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Exploring the Cairngorms

Posted by on May 5, 2018

Day tripping in Scotland is such a rich experience, and although at times the driving on single lane (with passing places) can be really hairy, there is so much worth exploring.

The countryside is ancient, with evidence of habitation going back to Neolithic times, we visited Culloden battlefields, learned of historic battles between Scottish nationals and the English. This seems to be a recurring theme in Scottish history, independence seems to continue to be relevant. Although I do not have any photos of the Culloden centre, we spent much longer there than we originally planned because it was so interesting. The visitor centre tells the history using personal stories – we loved that approach at the Irish Immigrant centre in Dublin and were swept up in it here also.

After Culloden we had a “Scottish Picnic” as we have begun to call them -we plan picnic food but when we get to the spot it is either raining, blowy or freezing – at Clava Cairns it was all three, so we ate in the car as the windows fogged over (our Scottish Picnic). Clava Cairns are a Neolithic burial and ceremonial site with fascinating piles of stones, standing stones and an atmosphere that was accentuated by a local lady who was in one of the stone circles playing a whistle “for the spirits”she said, nice.

Throughly cold, we then travelled to Glenfarcas whiskey distillery. Now to be fair, neither Jo or myself are actually whisky drinkers, but when in Scotland it seemed like we should at least try it. When on Mull I had tried 6 different whiskies and learned that with a little water or ice allows you to taste the different characters. As I understand it, the whiskey making process starts with a strong beer, then they distil the spirit alcohol from the beer, purify it and then blend it to ensure it is not lethally alcoholic then flavour it by storing it in second-hand wooden barrels that have had other booze in them before (like sherry or port) – this seems a little cheaty to me as the whisky takes on the flavour of the barrel, the longer in the more drinkable it becomes and more it costs. Wine seems to me a little more honest in this respect as the grape juice merely takes on the wood character.

We toured the Whisky factory, saw the process, saw the storage and rather nicely a vintage system that saw a 1960 barrel (our birth year) but sadly put a bottle of that slightly outside our price range (at £3650 per bottle, this seems an expensive tipple in anyone’s language – strangely Jo said no when I suggested we take home a bottle).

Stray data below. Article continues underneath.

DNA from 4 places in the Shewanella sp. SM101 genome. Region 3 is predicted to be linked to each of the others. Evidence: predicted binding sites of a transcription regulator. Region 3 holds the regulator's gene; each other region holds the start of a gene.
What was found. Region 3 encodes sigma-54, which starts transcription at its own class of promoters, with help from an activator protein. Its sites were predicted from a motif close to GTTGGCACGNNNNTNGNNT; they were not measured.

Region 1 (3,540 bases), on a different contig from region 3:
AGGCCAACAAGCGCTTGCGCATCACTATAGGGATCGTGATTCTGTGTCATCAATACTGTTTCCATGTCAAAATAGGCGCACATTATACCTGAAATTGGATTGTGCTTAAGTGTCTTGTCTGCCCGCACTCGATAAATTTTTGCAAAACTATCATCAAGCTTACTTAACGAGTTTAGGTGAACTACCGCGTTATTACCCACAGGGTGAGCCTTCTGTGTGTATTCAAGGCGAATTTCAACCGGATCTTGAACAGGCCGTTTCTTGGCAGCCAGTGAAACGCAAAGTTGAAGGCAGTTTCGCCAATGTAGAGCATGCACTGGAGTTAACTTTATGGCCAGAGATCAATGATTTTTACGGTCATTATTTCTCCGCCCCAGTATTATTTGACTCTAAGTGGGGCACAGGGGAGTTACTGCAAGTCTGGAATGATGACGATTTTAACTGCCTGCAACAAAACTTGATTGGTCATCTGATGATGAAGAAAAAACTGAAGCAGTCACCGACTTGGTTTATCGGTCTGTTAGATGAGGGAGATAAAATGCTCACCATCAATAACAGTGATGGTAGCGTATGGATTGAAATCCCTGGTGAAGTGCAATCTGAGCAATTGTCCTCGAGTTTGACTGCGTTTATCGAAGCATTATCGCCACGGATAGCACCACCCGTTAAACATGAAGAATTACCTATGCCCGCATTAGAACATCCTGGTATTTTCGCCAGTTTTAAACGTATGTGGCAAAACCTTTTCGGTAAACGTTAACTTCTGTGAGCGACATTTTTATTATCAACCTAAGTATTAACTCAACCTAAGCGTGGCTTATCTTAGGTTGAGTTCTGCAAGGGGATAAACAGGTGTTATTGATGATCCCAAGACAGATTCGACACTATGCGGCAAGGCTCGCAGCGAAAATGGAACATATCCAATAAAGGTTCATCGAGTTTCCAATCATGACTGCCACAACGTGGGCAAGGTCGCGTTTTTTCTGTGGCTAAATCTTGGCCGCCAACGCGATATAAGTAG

Over 6 months ago Jo, as part of her research, discovered a unique experience she decided she really wanted to take part in. She followed the Cairngorm Reindeer Centre on Facebook and, regularly, showed me the blizzard-plagued videos of cold people searching for a herd of reindeer among the mountains, and we were keyed up to do this. The morning we were booked to go was grey, freezing and wet – a good start, still we headed up the mountain and registered for the mid-morning expedition.

Wearing nearly everything we brought, and raincoats, we drove to the upper carpark and it was snowing/sleeting … good … we were joined by the guide and a fair crowd, then walked up the mountain through waves of drizzle and icy winds. We were told there were fresh snow falls just above us but that seemed rather unimportant as we entered a paddock and was joined by a friendly group of reindeer who walked among us looking for food. We walked on raised boardwalks and the reindeer were so quiet we barely heard them as they joined us – quite magical really.

Jo got to feed and pat a bunch of them, as they chose to be among us. Seems they are adapted to grazing on really poor vegetation (mostly moss, lichen and berries) rather than grass and hay, so the treats brought for them were a couple of types of sparse muesli. I was amazed how gentle and quiet they were. The only real sounds we heard were a gentle clicking of their feet. Jo was surprised how small they were, how velvety their nose was and how friendly.

Bouyed by our encounter, we decided to drive up above the snow line and discovered one of many ski resorts on the mountains of the highlands. Snow had turned to ice but it was none the less pretty. Jo decided she wanted to make a snowman, but struggled to make any thing bigger than a micro one.

While in the area, we decided we had to visit Balmoral Castle, one of the favourite summer residences of the royal family. The castle and grounds are in “early spring” mode due to the unusually late cold and wet winter. We strolled through the woods, gardens and were interested by the detail in the audio guide and self-guided walks.

The castle itself is beautiful, the grounds impeccable and the staff aplenty. We also got to see inside the ballroom, a lavish room full of shiny and lush. We were unable to see any red squirrels but loved the kitchen gardens and glasshouses particularly. The castle is really well set up when open for visitors, you can imagine why the queen so loves it there, particularly when the roads are closed to the public as there is an outdoor wonderland for them to play in. It also seems that Land Rover has shares in the place.

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